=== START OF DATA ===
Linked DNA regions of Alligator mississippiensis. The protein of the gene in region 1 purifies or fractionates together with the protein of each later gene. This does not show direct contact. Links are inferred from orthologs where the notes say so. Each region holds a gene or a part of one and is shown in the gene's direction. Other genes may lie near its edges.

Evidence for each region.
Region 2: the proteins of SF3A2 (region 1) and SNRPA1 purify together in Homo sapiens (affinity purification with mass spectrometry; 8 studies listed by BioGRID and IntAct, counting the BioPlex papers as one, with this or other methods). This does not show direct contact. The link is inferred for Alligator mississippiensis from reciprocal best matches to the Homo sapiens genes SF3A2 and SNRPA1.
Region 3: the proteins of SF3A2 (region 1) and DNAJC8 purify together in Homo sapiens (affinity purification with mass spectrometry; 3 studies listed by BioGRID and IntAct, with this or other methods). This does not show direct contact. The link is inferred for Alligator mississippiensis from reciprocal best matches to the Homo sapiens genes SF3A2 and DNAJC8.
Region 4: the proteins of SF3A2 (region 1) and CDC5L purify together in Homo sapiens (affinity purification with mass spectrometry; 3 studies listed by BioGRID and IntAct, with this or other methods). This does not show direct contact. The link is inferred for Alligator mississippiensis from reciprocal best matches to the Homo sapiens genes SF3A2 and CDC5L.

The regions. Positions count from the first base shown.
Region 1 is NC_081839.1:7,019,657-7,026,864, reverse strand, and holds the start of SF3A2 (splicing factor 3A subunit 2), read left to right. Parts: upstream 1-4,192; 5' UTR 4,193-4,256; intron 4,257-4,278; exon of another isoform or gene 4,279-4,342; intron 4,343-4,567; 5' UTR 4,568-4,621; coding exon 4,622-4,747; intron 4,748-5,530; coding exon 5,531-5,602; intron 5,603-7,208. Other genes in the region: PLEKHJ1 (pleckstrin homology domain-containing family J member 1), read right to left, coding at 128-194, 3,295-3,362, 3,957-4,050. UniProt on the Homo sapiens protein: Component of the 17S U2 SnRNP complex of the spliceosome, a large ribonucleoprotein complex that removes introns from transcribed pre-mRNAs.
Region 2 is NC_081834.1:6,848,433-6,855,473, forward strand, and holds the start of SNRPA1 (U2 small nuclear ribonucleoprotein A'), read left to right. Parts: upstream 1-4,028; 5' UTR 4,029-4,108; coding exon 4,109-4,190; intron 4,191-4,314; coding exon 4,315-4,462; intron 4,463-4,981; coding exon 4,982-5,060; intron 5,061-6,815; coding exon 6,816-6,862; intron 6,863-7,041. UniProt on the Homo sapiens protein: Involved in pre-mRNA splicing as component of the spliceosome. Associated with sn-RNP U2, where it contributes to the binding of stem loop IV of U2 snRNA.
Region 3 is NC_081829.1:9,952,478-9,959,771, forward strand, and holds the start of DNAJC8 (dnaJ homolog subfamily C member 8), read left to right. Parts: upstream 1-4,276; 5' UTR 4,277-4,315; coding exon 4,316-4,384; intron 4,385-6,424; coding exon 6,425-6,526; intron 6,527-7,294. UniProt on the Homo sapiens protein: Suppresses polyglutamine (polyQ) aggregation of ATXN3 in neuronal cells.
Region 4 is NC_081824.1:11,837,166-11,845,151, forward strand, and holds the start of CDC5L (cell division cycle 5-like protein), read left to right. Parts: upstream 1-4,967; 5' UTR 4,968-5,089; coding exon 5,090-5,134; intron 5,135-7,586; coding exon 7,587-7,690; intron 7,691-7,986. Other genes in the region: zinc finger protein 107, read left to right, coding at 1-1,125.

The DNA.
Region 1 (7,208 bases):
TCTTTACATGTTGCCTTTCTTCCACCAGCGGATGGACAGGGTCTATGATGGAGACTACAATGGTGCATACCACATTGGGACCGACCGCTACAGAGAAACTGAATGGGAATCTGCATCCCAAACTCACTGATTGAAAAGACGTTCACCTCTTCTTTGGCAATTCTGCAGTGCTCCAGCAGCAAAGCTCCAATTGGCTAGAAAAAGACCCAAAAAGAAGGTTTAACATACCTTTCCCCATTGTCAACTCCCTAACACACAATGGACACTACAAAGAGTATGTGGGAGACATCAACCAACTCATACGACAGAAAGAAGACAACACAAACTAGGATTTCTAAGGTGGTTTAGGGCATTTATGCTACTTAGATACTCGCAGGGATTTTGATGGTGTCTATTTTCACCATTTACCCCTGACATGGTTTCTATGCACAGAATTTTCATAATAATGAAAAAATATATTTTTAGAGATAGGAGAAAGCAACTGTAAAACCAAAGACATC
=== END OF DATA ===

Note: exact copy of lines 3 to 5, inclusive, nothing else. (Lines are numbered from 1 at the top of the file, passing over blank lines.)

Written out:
Region 2: the proteins of SF3A2 (region 1) and SNRPA1 purify together in Homo sapiens (affinity purification with mass spectrometry; 8 studies listed by BioGRID and IntAct, counting the BioPlex papers as one, with this or other methods). This does not show direct contact. The link is inferred for Alligator mississippiensis from reciprocal best matches to the Homo sapiens genes SF3A2 and SNRPA1.
Region 3: the proteins of SF3A2 (region 1) and DNAJC8 purify together in Homo sapiens (affinity purification with mass spectrometry; 3 studies listed by BioGRID and IntAct, with this or other methods). This does not show direct contact. The link is inferred for Alligator mississippiensis from reciprocal best matches to the Homo sapiens genes SF3A2 and DNAJC8.
Region 4: the proteins of SF3A2 (region 1) and CDC5L purify together in Homo sapiens (affinity purification with mass spectrometry; 3 studies listed by BioGRID and IntAct, with this or other methods). This does not show direct contact. The link is inferred for Alligator mississippiensis from reciprocal best matches to the Homo sapiens genes SF3A2 and CDC5L.